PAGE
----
COLEMAN: That's nice.

FATHER: I wanted to have the world's longest fingernails. I didn't get very far. I kept biting them when I got nervous. I hate starting over.

COLEMAN: Dad, how were you going to do anything with fingernails like that? That's not very practical. Have you seen what they look like when they get long? They look like curly fries. It's disgusting.

FATHER: (Laughs.) Yeah. Well, you see my dilemma. Just a question here, did you do research to find out if this is dangerous?

COLEMAN: Yes.

FATHER: Really?

COLEMAN: Dad, I’ll be fine.

FATHER: Did you get a new record book?

COLEMAN: What?

FATHER: (Laughs.) Are you using the Guinness book from the bathroom?

COLEMAN: Yes. Can’t you just let me do this? Am I bothering you in any way? No. Am I doing anything illegal? No. What is the big deal?

FATHER: Son, if you're gonna break a record, shouldn’t you . . .

COLEMAN: Don’t . . .

FATHER: Give me a chance . . .

COLEMAN: No, I don’t want you making fun of me just because you don’t think it’s important.

FATHER: No, listen. You're not hearing me . . .

COLEMAN: Because I already know what you are going to say.

MOTHER: (From below.) Stop arguing and listen to what your father has to say.

COLEMAN: Leave me alone, will you.

FATHER: Don’t talk to your mother like that. Ok? (Pause.) Just listen. (Silence.) All I was going to say is that if you are going to break a record shouldn’t you make sure it is a recent one? (Pause.)

COLEMAN: What?

FATHER: That book is from 1986. Didn’t you check the date?

COLEMAN: What?

FATHER: See. I'm always telling you. (FATHER shows him the book.)

COLEMAN: Oh, no. What if someone has already broken the record?

FATHER: Exactly.

COLEMAN: Dad, you have to get me the latest book. I have to have it.

FATHER: I am not going to get you the latest issue right now. You should have prepared better. It’s what I am always trying to tell you. Don’t do things half-ass, excuse me, half-way. Maybe tomorrow.

COLEMAN: No, today. How can I sleep tonight without knowing? Please. Dad? Please?

FATHER: Maybe.

COLEMAN: Thanks dad.

FATHER: I said maybe. (Exits.)

COLEMAN: (Speaking to the camera.) He’s all right. He just thinks that stupid things are important. You can never tell when you are going to offend him for doing something incorrectly. As you can probably see for yourself. He has no sense of humor. That’s why he married my mother, she doesn’t have one either. Actually, neither do I. We are a sad bunch really. (Laughs. Pause. COLEMAN throws the book across the room.) Stupid book. Uh, no offense. (He drinks from the cup. He spills it all over himself and begins to choke. He tries to hold it in so his mother won’t hear him. Silence for a moment while he listens.)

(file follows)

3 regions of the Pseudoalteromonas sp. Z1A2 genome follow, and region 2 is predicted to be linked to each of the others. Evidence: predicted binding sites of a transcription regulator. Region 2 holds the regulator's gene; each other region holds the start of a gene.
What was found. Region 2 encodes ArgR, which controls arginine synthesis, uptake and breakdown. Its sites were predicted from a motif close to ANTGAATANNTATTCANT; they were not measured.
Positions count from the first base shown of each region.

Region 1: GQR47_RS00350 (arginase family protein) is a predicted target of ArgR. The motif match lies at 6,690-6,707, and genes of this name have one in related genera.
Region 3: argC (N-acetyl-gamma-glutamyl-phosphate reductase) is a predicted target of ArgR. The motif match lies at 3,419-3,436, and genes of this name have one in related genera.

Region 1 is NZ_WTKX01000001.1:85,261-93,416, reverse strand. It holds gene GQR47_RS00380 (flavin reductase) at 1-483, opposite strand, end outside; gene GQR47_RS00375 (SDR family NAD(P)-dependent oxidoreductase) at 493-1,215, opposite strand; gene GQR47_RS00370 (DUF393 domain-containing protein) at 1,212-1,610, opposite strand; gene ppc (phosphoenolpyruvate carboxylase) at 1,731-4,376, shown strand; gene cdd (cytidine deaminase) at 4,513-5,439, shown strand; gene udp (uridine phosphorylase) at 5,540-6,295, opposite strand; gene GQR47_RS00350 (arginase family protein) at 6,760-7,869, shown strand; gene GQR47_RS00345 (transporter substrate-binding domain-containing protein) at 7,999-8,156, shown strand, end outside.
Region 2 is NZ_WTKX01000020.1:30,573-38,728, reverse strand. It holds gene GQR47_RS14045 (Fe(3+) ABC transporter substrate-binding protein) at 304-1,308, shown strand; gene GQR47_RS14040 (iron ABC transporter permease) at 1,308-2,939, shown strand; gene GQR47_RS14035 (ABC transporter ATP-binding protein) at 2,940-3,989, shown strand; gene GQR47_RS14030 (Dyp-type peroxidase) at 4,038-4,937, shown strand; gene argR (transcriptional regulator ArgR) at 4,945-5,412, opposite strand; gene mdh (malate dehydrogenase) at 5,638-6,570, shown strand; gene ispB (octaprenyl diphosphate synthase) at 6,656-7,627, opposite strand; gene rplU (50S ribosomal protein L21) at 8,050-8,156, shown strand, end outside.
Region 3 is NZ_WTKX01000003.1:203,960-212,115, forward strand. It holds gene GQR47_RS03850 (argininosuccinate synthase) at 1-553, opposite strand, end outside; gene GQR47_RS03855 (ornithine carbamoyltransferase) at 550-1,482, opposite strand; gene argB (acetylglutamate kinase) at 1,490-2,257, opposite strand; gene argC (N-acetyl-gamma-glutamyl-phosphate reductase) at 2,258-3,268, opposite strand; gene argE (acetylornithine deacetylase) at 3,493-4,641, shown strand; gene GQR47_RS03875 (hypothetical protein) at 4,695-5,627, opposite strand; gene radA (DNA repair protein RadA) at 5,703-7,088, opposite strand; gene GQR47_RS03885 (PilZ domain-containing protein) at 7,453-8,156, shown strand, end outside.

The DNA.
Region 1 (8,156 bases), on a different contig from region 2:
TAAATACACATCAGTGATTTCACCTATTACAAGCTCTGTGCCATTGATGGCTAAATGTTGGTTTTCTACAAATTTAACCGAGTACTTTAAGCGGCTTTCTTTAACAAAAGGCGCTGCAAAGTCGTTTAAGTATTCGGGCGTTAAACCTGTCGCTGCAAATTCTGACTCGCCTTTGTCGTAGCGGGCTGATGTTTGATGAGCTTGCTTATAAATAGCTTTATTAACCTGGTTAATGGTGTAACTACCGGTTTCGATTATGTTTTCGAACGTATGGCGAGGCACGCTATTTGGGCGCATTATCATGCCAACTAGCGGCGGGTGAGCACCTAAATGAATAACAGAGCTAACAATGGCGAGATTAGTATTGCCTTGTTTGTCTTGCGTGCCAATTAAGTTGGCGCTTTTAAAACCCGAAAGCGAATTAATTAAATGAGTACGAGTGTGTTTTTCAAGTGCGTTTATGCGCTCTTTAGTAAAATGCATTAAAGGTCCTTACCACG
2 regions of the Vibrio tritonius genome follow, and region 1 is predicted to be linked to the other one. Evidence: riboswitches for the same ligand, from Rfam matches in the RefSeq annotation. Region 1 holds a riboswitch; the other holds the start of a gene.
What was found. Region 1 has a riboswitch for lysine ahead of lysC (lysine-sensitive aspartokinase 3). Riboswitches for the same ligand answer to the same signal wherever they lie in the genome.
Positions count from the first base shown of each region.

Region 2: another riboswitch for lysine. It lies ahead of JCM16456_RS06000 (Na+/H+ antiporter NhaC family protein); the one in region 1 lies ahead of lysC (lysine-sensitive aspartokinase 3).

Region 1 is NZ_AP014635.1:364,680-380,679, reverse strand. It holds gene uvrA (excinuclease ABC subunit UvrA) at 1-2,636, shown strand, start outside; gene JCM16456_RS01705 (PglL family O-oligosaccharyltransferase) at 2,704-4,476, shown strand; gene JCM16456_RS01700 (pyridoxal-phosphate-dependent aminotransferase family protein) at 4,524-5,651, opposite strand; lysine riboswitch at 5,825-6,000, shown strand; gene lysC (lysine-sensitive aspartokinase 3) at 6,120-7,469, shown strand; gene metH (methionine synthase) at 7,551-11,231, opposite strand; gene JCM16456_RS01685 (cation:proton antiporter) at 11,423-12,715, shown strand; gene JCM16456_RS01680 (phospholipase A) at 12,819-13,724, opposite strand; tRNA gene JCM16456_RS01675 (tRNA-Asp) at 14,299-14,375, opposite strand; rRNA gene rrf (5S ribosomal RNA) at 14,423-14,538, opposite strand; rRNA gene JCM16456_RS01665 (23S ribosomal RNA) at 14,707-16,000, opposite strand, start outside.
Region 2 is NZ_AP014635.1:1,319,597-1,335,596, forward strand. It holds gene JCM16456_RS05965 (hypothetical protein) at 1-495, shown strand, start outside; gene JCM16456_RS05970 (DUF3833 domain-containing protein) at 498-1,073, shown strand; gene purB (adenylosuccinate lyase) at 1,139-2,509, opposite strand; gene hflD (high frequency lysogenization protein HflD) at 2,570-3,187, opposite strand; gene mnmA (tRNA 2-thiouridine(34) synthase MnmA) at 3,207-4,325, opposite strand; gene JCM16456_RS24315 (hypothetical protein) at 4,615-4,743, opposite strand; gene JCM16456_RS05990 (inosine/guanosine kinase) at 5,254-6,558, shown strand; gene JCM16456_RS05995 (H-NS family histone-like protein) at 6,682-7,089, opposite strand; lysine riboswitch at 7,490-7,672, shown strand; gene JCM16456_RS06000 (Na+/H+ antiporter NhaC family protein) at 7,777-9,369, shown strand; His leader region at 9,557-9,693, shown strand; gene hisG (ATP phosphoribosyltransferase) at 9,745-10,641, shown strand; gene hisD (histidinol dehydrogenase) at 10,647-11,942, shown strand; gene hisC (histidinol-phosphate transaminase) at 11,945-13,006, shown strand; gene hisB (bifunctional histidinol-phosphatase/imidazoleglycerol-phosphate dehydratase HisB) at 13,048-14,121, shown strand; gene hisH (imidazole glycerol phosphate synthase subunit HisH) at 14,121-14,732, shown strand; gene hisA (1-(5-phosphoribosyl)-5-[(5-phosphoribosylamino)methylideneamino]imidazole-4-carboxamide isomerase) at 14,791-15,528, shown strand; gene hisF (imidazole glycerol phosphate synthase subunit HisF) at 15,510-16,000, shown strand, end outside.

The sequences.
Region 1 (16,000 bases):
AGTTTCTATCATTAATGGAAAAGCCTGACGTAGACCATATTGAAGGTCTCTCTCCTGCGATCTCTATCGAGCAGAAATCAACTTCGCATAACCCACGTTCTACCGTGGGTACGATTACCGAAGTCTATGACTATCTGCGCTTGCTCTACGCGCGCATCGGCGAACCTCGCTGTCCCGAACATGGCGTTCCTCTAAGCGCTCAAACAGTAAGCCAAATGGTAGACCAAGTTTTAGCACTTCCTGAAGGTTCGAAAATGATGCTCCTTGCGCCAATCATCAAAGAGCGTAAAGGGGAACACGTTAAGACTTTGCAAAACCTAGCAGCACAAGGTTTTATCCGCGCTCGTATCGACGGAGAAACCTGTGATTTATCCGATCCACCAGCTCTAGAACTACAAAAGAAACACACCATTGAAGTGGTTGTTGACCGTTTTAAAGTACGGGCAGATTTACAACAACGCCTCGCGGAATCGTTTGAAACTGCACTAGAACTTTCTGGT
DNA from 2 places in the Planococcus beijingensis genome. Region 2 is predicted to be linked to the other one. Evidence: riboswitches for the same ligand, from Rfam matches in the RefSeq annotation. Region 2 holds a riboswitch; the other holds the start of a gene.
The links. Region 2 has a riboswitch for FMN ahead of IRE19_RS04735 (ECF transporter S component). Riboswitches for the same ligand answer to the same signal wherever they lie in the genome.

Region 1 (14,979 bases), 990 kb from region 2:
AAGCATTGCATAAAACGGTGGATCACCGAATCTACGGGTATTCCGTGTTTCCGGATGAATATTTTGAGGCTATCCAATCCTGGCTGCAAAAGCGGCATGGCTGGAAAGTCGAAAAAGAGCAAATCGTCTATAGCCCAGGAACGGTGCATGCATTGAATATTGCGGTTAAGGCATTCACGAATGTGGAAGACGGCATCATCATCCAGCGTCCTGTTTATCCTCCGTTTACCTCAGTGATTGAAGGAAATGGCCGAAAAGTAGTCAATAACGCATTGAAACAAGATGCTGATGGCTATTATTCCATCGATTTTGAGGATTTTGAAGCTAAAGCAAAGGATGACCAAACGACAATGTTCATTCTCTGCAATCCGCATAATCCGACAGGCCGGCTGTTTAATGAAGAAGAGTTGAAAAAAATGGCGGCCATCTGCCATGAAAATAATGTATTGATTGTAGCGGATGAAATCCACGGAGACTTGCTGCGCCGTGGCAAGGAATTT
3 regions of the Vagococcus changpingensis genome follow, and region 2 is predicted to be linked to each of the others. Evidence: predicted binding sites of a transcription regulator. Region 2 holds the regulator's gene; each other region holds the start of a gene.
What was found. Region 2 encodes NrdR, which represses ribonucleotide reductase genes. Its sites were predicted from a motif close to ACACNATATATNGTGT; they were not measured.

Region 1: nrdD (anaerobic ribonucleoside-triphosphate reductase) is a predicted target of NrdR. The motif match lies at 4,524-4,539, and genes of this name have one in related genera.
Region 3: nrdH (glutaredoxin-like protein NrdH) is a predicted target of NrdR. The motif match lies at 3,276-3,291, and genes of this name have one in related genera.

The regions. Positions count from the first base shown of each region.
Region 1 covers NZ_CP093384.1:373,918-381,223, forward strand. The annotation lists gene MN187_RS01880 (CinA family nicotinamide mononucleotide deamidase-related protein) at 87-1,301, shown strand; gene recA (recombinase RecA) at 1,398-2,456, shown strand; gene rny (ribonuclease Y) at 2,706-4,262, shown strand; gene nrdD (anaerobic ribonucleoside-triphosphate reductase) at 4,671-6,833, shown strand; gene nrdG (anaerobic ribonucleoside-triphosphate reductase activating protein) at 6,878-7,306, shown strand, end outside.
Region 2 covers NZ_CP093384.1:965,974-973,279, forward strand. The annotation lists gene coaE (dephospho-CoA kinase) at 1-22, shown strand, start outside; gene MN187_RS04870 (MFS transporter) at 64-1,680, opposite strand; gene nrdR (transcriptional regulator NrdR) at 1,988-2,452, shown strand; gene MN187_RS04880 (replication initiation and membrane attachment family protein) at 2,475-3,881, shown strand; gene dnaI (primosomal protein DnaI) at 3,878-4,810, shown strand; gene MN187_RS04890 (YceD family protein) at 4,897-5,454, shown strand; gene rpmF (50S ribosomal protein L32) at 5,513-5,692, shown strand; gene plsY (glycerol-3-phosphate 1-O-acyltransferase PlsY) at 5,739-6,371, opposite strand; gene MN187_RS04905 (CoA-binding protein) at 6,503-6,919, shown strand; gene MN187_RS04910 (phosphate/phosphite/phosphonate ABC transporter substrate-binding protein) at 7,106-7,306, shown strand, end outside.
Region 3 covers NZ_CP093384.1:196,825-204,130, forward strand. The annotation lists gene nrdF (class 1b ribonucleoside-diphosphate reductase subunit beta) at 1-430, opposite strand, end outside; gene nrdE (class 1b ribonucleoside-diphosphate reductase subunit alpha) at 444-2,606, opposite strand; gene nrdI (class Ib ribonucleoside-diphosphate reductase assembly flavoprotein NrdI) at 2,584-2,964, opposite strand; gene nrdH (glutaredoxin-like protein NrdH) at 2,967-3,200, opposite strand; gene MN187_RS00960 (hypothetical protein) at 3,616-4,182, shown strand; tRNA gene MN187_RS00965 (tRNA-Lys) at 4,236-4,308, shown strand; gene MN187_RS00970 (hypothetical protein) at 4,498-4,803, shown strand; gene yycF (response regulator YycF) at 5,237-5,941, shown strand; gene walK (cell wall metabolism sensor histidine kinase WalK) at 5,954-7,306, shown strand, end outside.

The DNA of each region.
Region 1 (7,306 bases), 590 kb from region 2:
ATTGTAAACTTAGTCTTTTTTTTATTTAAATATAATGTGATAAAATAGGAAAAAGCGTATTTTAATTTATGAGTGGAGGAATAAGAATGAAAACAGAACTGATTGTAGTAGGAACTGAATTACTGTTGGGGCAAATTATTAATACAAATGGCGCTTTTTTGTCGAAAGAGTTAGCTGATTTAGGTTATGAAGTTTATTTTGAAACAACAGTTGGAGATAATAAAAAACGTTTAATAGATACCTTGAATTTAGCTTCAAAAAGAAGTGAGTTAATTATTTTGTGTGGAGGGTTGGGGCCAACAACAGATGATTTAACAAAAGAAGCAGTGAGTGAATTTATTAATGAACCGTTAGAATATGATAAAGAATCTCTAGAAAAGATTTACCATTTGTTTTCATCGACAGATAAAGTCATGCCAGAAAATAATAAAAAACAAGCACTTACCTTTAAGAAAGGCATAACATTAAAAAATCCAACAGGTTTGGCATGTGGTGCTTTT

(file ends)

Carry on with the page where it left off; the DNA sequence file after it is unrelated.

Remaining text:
MOTHER: (From below.) Stop drinking upside down. You’re gonna choke.

COLEMAN: Mom, please. God! (Pause.) Only [actual amount of time that has passed] minutes to go. (COLEMAN takes a deep breath and begins to swing gently from his bar. He is beginning to enjoy himself. He turns the stereo back on full blast and sings along enthusiastically. Suddenly, he hears the tape on his video camera run out. The image on the screen goes dark.) What was that? Oh no. Oh crap. The tape. Ma'! Ma'? Ma'. Where is she? Ma'? Oh no. Dad? Dad. Is anyone home? He must’ve gone to get the book. Maybe she went with him. She never goes out in the evening anymore. (Pause.) Anyone home? Hello? Ma'? By the time they get back, there’ll be a big gap in the tape. They might think that I took a break. Every second is carrying the record away from me. I don’t even know what the record really is. (Pause.) I still have time to get down and change the tape. Why didn’t I plan this better? Shut up, Dad. I could get down just for a second . . . but then, I won’t have actually done it. I will have to tell everyone that I got down once to change the tape. That’ll ruin everything. It won’t be whole. Even if I lie, I’ll know that I haven’t really done it. It’ll be just like everything else--more lies. If I don’t change the tape they won’t believe I broke the record even if I really did. They’ll never believe me. This sucks, sucks, sucks, sucks, sucks, sucks . . . I don’t feel good. I think I am going to throw up. (Pause.) Anyone home? Mom? Dad? I feel really light headed. (The stage goes dark. The screen lights up. MOTHER and FATHER appear on the screen. They are singing to Frank Sinatra's "I've Got You".)
MOTHER: (Laughing.) Oh, my poor baby.

FATHER: (Laughing.) It's so sad. Look at him. If anyone saw him like this what would they say?

MOTHER: They'd say we were bad parents, that's what they'd say.

FATHER: Maybe we are.

MOTHER: Nature of the game.